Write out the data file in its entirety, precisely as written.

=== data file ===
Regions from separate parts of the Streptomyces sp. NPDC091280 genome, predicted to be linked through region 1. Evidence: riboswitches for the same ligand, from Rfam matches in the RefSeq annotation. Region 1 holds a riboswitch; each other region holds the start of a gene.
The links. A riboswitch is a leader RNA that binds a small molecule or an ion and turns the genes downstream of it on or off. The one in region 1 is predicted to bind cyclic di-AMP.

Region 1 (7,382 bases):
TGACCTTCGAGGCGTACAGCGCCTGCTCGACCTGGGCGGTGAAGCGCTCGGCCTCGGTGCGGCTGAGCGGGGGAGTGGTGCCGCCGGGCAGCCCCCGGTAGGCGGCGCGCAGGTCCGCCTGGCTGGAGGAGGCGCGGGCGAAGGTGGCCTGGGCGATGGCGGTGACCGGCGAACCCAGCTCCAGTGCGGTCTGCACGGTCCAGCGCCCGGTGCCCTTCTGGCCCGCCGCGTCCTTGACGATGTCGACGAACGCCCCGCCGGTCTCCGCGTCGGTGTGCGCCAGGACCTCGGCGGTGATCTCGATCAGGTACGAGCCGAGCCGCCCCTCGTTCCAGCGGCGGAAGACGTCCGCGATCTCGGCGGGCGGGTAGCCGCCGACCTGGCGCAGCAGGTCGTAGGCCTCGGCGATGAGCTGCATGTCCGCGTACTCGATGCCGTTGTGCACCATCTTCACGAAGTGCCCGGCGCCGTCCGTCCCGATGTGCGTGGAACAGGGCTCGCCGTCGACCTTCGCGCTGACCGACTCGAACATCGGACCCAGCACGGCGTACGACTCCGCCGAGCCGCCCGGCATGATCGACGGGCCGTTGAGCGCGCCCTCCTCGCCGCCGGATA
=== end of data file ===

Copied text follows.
Regions from separate parts of the Streptomyces sp. NPDC091280 genome, predicted to be linked through region 1. Evidence: riboswitches for the same ligand, from Rfam matches in the RefSeq annotation. Region 1 holds a riboswitch; each other region holds the start of a gene.
The links. A riboswitch is a leader RNA that binds a small molecule or an ion and turns the genes downstream of it on or off. The one in region 1 is predicted to bind cyclic di-AMP.

Region 1 (7,382 bases):
TGACCTTCGAGGCGTACAGCGCCTGCTCGACCTGGGCGGTGAAGCGCTCGGCCTCGGTGCGGCTGAGCGGGGGAGTGGTGCCGCCGGGCAGCCCCCGGTAGGCGGCGCGCAGGTCCGCCTGGCTGGAGGAGGCGCGGGCGAAGGTGGCCTGGGCGATGGCGGTGACCGGCGAACCCAGCTCCAGTGCGGTCTGCACGGTCCAGCGCCCGGTGCCCTTCTGGCCCGCCGCGTCCTTGACGATGTCGACGAACGCCCCGCCGGTCTCCGCGTCGGTGTGCGCCAGGACCTCGGCGGTGATCTCGATCAGGTACGAGCCGAGCCGCCCCTCGTTCCAGCGGCGGAAGACGTCCGCGATCTCGGCGGGCGGGTAGCCGCCGACCTGGCGCAGCAGGTCGTAGGCCTCGGCGATGAGCTGCATGTCCGCGTACTCGATGCCGTTGTGCACCATCTTCACGAAGTGCCCGGCGCCGTCCGTCCCGATGTGCGTGGAACAGGGCTCGCCGTCGACCTTCGCGCTGACCGACTCGAACATCGGACCCAGCACGGCGTACGACTCCGCCGAGCCGCCCGGCATGATCGACGGGCCGTTGAGCGCGCCCTCCTCGCCGCCGGATA